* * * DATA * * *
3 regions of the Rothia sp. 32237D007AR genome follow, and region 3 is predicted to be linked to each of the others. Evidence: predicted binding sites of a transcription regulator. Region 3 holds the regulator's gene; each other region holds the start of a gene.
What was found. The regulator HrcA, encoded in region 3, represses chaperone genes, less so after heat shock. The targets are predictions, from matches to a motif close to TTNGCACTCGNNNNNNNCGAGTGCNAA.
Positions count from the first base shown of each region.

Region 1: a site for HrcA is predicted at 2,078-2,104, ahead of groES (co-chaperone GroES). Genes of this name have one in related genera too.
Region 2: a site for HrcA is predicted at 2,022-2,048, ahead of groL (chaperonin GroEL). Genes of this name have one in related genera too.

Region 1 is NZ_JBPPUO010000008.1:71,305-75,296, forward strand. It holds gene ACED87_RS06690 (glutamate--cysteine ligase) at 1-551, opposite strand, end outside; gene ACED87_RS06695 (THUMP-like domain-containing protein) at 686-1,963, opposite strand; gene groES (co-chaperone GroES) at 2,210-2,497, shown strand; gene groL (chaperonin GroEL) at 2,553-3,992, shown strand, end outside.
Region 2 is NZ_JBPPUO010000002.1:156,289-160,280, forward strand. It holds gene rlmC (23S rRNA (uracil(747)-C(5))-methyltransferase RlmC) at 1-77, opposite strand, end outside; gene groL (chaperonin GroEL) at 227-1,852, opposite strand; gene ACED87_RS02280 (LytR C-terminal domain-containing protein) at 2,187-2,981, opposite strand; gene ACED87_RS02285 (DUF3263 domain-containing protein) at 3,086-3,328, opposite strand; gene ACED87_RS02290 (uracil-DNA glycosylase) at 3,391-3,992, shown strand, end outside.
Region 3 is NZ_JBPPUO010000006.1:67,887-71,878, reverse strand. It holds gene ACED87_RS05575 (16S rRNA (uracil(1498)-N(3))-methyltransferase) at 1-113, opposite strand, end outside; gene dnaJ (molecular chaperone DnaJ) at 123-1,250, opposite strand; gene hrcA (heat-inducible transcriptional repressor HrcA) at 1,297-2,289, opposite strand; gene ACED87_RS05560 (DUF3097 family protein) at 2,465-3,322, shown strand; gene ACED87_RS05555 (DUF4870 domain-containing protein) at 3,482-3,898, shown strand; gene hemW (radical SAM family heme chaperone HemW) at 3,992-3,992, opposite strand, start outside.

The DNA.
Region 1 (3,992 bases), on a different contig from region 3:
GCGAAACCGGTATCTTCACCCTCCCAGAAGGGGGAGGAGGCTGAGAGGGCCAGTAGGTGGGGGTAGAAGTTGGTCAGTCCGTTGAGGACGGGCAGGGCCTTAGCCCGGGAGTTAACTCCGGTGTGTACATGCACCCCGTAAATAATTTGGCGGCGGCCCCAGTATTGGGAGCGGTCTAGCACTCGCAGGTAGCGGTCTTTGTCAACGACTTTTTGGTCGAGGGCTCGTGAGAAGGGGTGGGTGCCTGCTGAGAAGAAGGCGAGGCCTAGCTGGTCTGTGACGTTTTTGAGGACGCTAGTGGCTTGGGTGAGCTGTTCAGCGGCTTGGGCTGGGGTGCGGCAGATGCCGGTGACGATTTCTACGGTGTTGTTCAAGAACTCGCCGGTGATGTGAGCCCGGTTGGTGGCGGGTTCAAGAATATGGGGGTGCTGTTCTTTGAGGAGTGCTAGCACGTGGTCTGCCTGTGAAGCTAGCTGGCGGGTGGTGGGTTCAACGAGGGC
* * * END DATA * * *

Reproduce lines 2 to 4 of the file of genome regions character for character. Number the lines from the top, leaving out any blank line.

What was found. The regulator HrcA, encoded in region 3, represses chaperone genes, less so after heat shock. The targets are predictions, from matches to a motif close to TTNGCACTCGNNNNNNNCGAGTGCNAA.
Positions count from the first base shown of each region.

Region 1: a site for HrcA is predicted at 2,078-2,104, ahead of groES (co-chaperone GroES). Genes of this name have one in related genera too.